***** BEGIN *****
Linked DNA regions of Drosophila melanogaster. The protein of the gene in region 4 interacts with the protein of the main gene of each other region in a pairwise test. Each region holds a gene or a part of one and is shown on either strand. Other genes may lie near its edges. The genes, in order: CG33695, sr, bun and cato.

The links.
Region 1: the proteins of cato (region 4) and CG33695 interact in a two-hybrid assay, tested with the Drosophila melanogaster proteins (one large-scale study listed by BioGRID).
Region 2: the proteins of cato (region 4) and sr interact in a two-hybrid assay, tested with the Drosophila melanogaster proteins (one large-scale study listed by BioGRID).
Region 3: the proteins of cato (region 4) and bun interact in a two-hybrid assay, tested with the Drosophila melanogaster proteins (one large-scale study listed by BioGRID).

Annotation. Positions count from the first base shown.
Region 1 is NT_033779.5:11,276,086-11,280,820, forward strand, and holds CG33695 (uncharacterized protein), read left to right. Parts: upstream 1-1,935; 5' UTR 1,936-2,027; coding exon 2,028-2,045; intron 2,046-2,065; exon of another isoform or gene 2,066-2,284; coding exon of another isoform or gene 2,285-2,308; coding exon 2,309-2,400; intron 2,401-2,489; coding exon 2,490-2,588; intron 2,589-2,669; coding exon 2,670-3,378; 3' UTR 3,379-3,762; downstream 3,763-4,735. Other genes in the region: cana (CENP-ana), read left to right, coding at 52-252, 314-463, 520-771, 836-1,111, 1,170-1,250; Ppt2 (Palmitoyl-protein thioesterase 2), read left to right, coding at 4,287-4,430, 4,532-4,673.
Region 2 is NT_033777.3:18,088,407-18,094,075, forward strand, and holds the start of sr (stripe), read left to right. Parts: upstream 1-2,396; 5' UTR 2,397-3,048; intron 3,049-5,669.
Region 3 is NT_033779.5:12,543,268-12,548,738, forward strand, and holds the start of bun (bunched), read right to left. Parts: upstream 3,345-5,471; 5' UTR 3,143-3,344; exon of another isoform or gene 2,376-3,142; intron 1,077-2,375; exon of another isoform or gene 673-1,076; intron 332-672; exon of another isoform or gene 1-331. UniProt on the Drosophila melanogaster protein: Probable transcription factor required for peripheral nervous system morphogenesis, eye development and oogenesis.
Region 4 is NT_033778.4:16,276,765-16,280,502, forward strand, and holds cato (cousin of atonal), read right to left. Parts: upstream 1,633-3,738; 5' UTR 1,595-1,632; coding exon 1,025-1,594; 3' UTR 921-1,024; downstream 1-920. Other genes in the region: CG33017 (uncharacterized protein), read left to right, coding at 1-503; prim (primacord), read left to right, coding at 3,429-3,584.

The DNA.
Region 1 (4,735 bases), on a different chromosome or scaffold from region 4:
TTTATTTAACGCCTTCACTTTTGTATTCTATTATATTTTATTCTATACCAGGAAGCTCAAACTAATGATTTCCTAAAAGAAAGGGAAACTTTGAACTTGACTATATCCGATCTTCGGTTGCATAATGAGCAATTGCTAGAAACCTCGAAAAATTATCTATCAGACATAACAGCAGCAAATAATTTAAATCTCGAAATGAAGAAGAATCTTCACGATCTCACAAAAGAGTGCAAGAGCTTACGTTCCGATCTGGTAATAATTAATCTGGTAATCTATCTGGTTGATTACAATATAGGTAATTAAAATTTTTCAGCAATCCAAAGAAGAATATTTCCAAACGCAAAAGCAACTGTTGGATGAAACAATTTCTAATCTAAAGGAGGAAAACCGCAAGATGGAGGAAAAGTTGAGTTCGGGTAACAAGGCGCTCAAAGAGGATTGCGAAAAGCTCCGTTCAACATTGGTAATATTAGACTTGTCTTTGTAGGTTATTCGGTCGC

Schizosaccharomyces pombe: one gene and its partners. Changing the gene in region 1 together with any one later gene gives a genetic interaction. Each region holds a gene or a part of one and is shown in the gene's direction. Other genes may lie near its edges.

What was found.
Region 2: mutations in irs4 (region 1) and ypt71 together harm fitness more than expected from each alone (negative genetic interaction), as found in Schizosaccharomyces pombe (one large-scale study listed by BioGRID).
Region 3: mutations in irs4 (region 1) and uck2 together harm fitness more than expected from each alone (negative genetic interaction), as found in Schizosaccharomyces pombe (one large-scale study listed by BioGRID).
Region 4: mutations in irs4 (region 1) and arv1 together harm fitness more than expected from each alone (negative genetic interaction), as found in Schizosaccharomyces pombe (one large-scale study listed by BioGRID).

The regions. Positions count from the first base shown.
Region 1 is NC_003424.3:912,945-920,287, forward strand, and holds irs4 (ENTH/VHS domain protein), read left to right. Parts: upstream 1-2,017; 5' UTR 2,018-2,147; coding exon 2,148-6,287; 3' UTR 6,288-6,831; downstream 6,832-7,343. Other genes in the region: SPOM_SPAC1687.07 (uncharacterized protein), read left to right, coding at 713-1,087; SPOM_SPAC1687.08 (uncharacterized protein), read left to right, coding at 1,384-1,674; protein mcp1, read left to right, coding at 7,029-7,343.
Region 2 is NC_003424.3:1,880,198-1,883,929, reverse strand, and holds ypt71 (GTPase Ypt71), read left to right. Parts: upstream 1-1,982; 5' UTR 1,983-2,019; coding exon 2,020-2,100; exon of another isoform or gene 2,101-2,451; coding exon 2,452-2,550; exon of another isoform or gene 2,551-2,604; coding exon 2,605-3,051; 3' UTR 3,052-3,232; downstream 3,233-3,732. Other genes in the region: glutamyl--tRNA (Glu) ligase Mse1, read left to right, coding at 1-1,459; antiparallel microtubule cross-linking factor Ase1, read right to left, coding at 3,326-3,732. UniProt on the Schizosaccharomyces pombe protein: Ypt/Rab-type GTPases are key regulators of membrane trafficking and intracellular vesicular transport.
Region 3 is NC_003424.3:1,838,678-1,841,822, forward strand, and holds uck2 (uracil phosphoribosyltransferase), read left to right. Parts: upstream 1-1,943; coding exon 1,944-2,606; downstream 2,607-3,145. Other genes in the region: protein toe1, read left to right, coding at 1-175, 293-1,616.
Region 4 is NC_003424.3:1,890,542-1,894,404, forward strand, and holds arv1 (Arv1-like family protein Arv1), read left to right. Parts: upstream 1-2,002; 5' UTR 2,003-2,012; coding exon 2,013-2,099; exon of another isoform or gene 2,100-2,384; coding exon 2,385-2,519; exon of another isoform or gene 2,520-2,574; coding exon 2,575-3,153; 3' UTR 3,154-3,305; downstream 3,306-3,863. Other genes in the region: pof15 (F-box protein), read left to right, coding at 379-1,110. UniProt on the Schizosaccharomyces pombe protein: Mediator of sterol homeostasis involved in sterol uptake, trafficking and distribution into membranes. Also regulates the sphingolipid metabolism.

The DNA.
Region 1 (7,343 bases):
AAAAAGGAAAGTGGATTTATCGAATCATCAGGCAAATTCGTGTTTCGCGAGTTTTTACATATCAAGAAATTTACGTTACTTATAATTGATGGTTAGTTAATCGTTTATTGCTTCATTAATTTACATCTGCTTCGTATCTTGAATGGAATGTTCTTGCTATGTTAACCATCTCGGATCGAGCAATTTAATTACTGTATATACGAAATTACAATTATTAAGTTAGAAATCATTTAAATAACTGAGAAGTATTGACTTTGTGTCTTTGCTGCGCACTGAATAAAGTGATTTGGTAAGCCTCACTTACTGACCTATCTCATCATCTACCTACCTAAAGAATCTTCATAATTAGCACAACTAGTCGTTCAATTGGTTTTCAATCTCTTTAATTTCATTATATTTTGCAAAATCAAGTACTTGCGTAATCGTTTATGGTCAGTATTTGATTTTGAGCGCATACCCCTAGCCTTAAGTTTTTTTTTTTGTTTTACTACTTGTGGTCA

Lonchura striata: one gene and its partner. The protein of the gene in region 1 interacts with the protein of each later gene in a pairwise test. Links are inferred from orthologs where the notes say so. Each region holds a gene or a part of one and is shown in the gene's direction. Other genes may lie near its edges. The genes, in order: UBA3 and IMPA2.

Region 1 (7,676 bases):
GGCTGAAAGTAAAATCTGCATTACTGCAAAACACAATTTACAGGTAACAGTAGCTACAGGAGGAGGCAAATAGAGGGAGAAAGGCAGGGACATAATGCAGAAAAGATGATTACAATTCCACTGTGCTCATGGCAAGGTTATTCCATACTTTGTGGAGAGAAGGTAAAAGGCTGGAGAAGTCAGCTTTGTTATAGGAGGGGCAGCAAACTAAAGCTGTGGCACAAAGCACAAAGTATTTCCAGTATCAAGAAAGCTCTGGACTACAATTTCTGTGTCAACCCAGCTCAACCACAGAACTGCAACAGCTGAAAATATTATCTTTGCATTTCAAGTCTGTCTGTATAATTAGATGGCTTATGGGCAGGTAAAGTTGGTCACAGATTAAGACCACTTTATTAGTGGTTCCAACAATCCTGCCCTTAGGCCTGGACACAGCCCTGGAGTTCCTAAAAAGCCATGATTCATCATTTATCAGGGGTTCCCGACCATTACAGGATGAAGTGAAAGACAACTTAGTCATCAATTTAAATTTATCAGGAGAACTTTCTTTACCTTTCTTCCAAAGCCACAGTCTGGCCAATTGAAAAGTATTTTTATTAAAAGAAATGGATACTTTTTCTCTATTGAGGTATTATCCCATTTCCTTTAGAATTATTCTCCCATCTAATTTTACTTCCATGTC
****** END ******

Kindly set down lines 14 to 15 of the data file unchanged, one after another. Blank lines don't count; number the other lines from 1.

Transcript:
Schizosaccharomyces pombe: one gene and its partners. Changing the gene in region 1 together with any one later gene gives a genetic interaction. Each region holds a gene or a part of one and is shown in the gene's direction. Other genes may lie near its edges.

What was found.